At least one case unfolded, once the trays were removed, to become a small play mat with marked roads and buildings.
Evolution of the TraysEditThe original cases featured cardboard dividers to separate stored models, but by the mid to late 1960s, plastic trays had become standard. Consistently, these trays accepted twelve vehicles in a three rows of four vehicles each, with the slots of the first and last row slightly longer than those of the middle row. Over time, however, the trays underwent ease-of-use changes. Though the outside walls of the trays were typically an open lattice, early trays used tall, solid dividers between their slots - cars stored in the center slots could be difficult to remove without inverting the tray. Later trays reduced the height of the internal dividers, which helped fingers get in to pull out taller cars and trucks, but were not useful for retrieving the lowest models (e.g. the Ferrari 308 GTB or the Lamborghini Countach). Eventually, Matchbox replaced part of each slot's bottom with tab that could be pushed in from below, lifting the imprisoned car enough that it could now be easily lifted out, but this design did not persist.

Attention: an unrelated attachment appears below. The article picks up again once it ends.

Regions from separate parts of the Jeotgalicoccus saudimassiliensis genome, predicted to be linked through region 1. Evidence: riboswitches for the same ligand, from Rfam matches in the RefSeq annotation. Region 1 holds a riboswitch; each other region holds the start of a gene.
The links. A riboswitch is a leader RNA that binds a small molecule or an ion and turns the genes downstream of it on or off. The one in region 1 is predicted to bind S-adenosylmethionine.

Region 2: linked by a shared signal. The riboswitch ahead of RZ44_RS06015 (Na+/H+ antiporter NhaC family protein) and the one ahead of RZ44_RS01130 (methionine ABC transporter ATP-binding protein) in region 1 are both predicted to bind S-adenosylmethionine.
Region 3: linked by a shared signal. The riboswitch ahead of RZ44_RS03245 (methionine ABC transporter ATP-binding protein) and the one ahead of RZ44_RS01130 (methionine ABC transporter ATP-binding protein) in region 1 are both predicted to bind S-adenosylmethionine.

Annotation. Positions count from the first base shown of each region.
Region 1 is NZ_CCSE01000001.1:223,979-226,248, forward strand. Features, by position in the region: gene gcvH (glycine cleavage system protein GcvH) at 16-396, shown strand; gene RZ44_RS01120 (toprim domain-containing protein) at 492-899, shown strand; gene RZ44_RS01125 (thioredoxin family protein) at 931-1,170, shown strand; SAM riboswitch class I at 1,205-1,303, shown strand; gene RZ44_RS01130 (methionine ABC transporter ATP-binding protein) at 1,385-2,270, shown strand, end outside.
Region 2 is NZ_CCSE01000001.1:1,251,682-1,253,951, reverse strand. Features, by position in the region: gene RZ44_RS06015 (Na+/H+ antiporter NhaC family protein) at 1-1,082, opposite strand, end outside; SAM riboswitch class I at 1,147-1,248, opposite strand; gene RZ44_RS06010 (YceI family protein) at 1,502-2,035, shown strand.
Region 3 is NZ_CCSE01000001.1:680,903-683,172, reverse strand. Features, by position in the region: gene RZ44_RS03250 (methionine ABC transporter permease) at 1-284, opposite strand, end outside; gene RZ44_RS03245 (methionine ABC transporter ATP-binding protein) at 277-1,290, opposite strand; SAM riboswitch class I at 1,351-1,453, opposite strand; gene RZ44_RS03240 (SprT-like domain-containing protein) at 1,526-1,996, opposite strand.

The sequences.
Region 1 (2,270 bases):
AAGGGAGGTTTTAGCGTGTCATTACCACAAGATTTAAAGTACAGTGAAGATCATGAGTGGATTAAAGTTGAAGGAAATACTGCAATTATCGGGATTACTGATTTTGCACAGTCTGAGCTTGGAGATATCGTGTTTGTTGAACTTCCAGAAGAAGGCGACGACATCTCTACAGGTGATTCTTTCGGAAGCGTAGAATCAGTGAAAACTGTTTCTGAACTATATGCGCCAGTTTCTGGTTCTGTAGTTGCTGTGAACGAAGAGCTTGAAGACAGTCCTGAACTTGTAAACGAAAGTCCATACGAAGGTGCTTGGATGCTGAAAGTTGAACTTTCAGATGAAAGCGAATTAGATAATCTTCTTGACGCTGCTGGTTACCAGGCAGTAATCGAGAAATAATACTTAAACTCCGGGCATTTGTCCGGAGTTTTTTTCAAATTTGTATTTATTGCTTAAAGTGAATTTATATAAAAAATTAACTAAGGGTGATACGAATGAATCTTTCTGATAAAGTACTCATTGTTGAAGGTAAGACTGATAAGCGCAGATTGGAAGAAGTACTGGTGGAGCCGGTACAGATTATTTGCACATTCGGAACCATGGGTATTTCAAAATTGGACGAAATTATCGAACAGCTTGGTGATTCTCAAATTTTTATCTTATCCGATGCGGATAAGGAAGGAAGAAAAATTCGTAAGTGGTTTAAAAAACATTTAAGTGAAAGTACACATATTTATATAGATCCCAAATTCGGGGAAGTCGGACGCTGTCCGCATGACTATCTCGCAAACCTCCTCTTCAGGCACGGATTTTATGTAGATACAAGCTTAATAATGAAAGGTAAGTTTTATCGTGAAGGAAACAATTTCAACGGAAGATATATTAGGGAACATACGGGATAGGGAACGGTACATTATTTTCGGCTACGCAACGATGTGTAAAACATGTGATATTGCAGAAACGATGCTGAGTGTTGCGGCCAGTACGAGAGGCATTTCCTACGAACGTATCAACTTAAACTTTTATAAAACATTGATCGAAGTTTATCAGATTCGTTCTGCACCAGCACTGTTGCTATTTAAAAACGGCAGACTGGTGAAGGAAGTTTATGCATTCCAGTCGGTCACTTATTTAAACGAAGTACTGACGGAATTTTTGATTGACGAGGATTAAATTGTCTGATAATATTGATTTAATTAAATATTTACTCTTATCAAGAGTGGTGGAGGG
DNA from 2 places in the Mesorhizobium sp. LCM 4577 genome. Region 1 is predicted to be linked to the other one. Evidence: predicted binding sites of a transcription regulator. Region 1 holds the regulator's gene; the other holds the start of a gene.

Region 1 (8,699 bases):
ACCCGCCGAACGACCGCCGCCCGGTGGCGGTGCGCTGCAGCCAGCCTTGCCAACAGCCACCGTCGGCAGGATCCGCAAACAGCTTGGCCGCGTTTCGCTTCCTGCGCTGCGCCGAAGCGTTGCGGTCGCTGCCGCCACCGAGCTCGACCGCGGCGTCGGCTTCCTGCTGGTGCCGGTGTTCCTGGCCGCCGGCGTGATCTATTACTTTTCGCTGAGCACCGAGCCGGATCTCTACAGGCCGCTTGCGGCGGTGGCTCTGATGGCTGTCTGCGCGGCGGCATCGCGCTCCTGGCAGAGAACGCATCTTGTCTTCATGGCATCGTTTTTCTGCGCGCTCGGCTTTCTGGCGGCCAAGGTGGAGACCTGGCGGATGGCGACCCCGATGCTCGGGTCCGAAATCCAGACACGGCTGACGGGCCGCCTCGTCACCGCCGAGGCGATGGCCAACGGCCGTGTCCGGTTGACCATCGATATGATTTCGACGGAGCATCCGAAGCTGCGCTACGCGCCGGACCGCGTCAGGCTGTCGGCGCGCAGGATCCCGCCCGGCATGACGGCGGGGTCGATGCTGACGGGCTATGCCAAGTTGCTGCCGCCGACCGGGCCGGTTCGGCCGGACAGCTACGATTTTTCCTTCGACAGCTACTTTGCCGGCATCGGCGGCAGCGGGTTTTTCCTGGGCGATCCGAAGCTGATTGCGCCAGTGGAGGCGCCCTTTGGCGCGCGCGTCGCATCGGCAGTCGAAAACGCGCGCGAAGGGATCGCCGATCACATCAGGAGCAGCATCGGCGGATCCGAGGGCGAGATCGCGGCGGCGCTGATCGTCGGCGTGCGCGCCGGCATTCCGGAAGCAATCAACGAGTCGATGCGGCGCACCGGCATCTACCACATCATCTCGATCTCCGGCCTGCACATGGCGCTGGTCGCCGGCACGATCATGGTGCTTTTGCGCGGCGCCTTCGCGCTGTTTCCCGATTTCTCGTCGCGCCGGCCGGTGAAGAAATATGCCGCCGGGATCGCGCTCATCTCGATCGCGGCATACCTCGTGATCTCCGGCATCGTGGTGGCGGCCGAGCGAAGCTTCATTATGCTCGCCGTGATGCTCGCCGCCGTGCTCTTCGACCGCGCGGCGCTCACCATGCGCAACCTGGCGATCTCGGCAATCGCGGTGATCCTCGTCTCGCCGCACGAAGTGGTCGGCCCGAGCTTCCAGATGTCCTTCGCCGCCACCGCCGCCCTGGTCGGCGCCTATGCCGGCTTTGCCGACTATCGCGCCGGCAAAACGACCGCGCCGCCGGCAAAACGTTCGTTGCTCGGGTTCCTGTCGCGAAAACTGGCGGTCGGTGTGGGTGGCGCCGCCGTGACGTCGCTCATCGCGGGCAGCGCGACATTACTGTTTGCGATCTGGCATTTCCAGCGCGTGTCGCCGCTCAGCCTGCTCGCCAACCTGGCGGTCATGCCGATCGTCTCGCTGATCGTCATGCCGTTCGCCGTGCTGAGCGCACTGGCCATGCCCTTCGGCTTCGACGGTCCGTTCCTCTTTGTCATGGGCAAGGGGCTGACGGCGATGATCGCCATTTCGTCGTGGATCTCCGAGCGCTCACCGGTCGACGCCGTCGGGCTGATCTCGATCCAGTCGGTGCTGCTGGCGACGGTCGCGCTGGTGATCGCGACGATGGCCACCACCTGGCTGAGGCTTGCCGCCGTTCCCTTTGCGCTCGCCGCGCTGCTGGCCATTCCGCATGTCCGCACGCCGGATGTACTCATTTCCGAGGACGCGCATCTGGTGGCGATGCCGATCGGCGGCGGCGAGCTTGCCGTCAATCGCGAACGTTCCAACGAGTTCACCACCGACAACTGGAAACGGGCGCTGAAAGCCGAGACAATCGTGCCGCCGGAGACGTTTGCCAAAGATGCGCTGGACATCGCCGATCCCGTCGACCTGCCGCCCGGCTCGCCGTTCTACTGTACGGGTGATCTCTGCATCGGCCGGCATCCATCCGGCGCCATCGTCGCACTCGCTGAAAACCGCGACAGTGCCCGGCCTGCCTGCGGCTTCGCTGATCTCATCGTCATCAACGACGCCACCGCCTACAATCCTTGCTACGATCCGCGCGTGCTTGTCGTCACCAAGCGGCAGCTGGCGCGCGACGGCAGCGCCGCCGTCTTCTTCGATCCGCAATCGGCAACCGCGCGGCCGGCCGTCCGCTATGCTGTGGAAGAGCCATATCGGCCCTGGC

The tray compartments also changed, with later trays omitting the divisions between two pairs of compartments to form two double-length compartments that would accept longer vehicles (e.g. trailers from the convoy series). Alternately, these extra-long compartments could be filled with two normal-sized vehicles or three particularly small ones, at the risk of paint chips as the case was carried.
Convoy Carry CaseEdit
Lesney also released a case for the Matchbox Convoy trucks, with a 1982 copyright date. This case features two stacking vacuformed trays, each with twelve slots arranged in a two by six arrangement. The slots are long enough to accept the then-available generation two tractor-trailers, though some later-issued trailers have to be uncoupled from their tractors if they are to fit.
As early as the mid 1980s, Matchbox began to experiment with single-piece cases in which the shell of the case included slots for the cars to fit in. Incorporating the slot dividers into the case itself strengthened the case (the standard case was flimsy without its trays, and the trays themselves were prone to minor breakage) and allowed for some over-sized slots, but efficient use of this arrangement required deep, narrow slots in which models were parked head (or tail) in. Making the slots long and high enough to fit most models meant that the smallest models almost vanished into the case, and without a removable tray, the entire case had to be inverted to free trapped cars. Many of these cases also bore the shape of a steering wheel or other object, shapes which appealed to kids but failed to stack neatly, if at all; storing multiple cases became a challenge.